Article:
Tax dos and don’ts of employing casual workers

The important things to know when employing casual workers

There are potential pitfalls to watch out for when employing casual workers.

As an employer you probably know from experience that these days you must not only pay workers a fair wage for a fair day’s work, but provide workplace pensions, welfare and much more.

You also have to act as unpaid tax and NI collectors by operating the increasingly complex PAYE system.

An error that results in too little tax or NI being collected can leave you footing the bill.

What to look out for if you are employing casual workers

At one time HMRC took a more relaxed approach to employing casual workers where they were employed for a week or less.

However, currently the only concession is for short-term harvest workers and beaters for shoots.

Broadly, if you employ them for two weeks or less you can pay them without deducting PAYE tax or NI.

Since the introduction of RTI, the golden rule is that, apart from harvest workers/beaters, you should treat PAYE when employing casual workers and other short-term employees in the same way as for permanent staff.

This includes notifying HMRC of their starting and leaving details on a full payment submission.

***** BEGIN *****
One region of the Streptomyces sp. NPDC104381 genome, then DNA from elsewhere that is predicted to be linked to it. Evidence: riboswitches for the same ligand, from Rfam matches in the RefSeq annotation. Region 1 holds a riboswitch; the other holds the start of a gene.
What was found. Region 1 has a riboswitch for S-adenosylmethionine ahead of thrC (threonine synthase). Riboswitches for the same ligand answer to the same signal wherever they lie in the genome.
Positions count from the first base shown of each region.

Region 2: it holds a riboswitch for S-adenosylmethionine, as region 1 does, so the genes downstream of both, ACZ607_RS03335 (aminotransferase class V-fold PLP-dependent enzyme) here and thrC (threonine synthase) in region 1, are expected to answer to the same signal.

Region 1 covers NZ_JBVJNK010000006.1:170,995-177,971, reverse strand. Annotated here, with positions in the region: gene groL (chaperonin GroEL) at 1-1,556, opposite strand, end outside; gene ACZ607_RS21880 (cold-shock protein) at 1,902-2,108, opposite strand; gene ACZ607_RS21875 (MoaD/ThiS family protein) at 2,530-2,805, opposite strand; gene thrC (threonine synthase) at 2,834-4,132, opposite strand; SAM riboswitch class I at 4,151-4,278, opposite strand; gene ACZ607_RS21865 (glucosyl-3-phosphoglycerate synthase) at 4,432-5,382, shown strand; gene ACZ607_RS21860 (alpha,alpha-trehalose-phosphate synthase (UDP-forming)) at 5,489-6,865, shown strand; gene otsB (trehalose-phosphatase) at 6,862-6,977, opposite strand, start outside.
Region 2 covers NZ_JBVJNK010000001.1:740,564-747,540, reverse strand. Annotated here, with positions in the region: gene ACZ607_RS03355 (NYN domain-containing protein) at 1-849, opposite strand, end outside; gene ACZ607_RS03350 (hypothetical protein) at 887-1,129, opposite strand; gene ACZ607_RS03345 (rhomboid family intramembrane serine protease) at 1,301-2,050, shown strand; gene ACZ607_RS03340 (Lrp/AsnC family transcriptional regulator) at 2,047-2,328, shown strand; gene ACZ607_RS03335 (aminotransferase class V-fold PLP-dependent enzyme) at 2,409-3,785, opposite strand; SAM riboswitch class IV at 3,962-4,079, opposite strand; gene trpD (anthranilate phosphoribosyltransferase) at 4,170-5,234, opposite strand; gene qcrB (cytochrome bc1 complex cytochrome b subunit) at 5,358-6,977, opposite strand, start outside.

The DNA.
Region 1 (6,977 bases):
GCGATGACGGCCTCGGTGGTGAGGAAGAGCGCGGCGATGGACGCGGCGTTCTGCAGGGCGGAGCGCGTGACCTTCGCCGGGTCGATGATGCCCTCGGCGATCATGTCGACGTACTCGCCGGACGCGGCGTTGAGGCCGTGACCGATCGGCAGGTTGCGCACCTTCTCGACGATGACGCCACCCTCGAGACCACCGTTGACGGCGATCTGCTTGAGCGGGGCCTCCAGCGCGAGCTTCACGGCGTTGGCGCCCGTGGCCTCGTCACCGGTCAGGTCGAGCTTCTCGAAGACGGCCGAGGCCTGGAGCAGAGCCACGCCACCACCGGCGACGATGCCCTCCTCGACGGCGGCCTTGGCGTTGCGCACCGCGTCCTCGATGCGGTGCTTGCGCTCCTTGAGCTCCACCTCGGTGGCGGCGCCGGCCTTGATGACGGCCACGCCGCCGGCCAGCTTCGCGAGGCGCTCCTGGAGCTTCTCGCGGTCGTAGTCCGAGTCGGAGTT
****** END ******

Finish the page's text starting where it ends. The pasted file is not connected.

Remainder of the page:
Beater on a shoot

When employing casual workers for a matter of days or weeks, e.g. students in the holidays, the chances are they won’t have a P45 form a previous job.

In this case you should give them the usual “starter checklist” to complete to establish the correct code to operate.

What Tax Code To Use

When you pay an employee, temporary or otherwise, who hasn’t given you a P45 or starter checklist, don’t make the mistake of using the emergency code to work out their tax.

You must use code BR, or insufficient tax will be collected and HMRC is likely to ask you to pay the shortfall.

What About Cash In Hand?

Another trap is agreeing a cash-in-hand amount of pay as this can cost you more than you think. Let’s look at an example.

A company takes on a student for temporary work. It agrees to pay him £50 in their hand per day (which meets the minimum wage requirement).

The student is paid for 10 working days but leaves before completing the starter checklist.

The company must account for tax on the employee’s pay using code BR. To arrive at the £50 per day it has paid, it costs the company £730 (£73 per day).

This means the PAYE tax and NI has cost the company almost half as much as the pay.

Had the company obtained the starter checklist it could have operated an emergency code, which would have reduced its cost to approximately £580.

Get in touch for more advice on how to handle employing casual workers.

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